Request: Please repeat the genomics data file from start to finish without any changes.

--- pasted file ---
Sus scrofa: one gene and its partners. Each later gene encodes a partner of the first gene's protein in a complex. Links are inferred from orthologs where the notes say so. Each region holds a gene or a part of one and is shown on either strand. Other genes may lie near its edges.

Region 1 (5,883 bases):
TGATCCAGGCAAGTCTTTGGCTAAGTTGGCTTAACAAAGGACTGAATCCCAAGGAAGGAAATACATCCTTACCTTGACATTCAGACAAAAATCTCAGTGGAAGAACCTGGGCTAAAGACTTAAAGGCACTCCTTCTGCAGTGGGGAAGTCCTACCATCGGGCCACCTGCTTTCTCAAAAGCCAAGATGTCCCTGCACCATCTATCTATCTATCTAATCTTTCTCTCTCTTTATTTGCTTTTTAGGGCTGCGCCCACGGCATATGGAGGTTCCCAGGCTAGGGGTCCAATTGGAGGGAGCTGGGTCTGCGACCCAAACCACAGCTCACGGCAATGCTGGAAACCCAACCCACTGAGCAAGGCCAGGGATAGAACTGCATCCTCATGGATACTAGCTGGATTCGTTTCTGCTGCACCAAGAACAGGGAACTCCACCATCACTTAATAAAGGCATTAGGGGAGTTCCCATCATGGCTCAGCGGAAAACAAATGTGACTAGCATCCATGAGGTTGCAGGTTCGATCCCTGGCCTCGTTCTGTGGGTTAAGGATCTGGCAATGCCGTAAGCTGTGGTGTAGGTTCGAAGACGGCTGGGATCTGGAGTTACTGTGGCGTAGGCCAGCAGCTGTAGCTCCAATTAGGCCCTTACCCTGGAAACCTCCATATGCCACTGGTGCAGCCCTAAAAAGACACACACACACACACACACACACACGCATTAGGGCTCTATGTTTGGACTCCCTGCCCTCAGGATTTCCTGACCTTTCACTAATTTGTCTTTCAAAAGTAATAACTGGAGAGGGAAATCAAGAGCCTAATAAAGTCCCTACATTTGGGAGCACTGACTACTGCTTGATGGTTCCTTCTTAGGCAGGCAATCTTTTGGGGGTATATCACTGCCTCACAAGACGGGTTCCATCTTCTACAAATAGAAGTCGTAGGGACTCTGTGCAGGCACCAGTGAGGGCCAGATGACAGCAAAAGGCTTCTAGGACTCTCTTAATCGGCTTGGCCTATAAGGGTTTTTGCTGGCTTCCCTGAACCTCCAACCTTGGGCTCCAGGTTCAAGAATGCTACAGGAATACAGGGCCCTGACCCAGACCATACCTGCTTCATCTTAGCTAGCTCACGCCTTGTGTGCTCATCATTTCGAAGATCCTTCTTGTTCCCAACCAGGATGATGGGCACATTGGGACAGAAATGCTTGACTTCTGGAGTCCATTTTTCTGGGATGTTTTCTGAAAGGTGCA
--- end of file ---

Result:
Sus scrofa: one gene and its partners. Each later gene encodes a partner of the first gene's protein in a complex. Links are inferred from orthologs where the notes say so. Each region holds a gene or a part of one and is shown on either strand. Other genes may lie near its edges.

Region 1 (5,883 bases):
TGATCCAGGCAAGTCTTTGGCTAAGTTGGCTTAACAAAGGACTGAATCCCAAGGAAGGAAATACATCCTTACCTTGACATTCAGACAAAAATCTCAGTGGAAGAACCTGGGCTAAAGACTTAAAGGCACTCCTTCTGCAGTGGGGAAGTCCTACCATCGGGCCACCTGCTTTCTCAAAAGCCAAGATGTCCCTGCACCATCTATCTATCTATCTAATCTTTCTCTCTCTTTATTTGCTTTTTAGGGCTGCGCCCACGGCATATGGAGGTTCCCAGGCTAGGGGTCCAATTGGAGGGAGCTGGGTCTGCGACCCAAACCACAGCTCACGGCAATGCTGGAAACCCAACCCACTGAGCAAGGCCAGGGATAGAACTGCATCCTCATGGATACTAGCTGGATTCGTTTCTGCTGCACCAAGAACAGGGAACTCCACCATCACTTAATAAAGGCATTAGGGGAGTTCCCATCATGGCTCAGCGGAAAACAAATGTGACTAGCATCCATGAGGTTGCAGGTTCGATCCCTGGCCTCGTTCTGTGGGTTAAGGATCTGGCAATGCCGTAAGCTGTGGTGTAGGTTCGAAGACGGCTGGGATCTGGAGTTACTGTGGCGTAGGCCAGCAGCTGTAGCTCCAATTAGGCCCTTACCCTGGAAACCTCCATATGCCACTGGTGCAGCCCTAAAAAGACACACACACACACACACACACACACGCATTAGGGCTCTATGTTTGGACTCCCTGCCCTCAGGATTTCCTGACCTTTCACTAATTTGTCTTTCAAAAGTAATAACTGGAGAGGGAAATCAAGAGCCTAATAAAGTCCCTACATTTGGGAGCACTGACTACTGCTTGATGGTTCCTTCTTAGGCAGGCAATCTTTTGGGGGTATATCACTGCCTCACAAGACGGGTTCCATCTTCTACAAATAGAAGTCGTAGGGACTCTGTGCAGGCACCAGTGAGGGCCAGATGACAGCAAAAGGCTTCTAGGACTCTCTTAATCGGCTTGGCCTATAAGGGTTTTTGCTGGCTTCCCTGAACCTCCAACCTTGGGCTCCAGGTTCAAGAATGCTACAGGAATACAGGGCCCTGACCCAGACCATACCTGCTTCATCTTAGCTAGCTCACGCCTTGTGTGCTCATCATTTCGAAGATCCTTCTTGTTCCCAACCAGGATGATGGGCACATTGGGACAGAAATGCTTGACTTCTGGAGTCCATTTTTCTGGGATGTTTTCTGAAAGGTGCA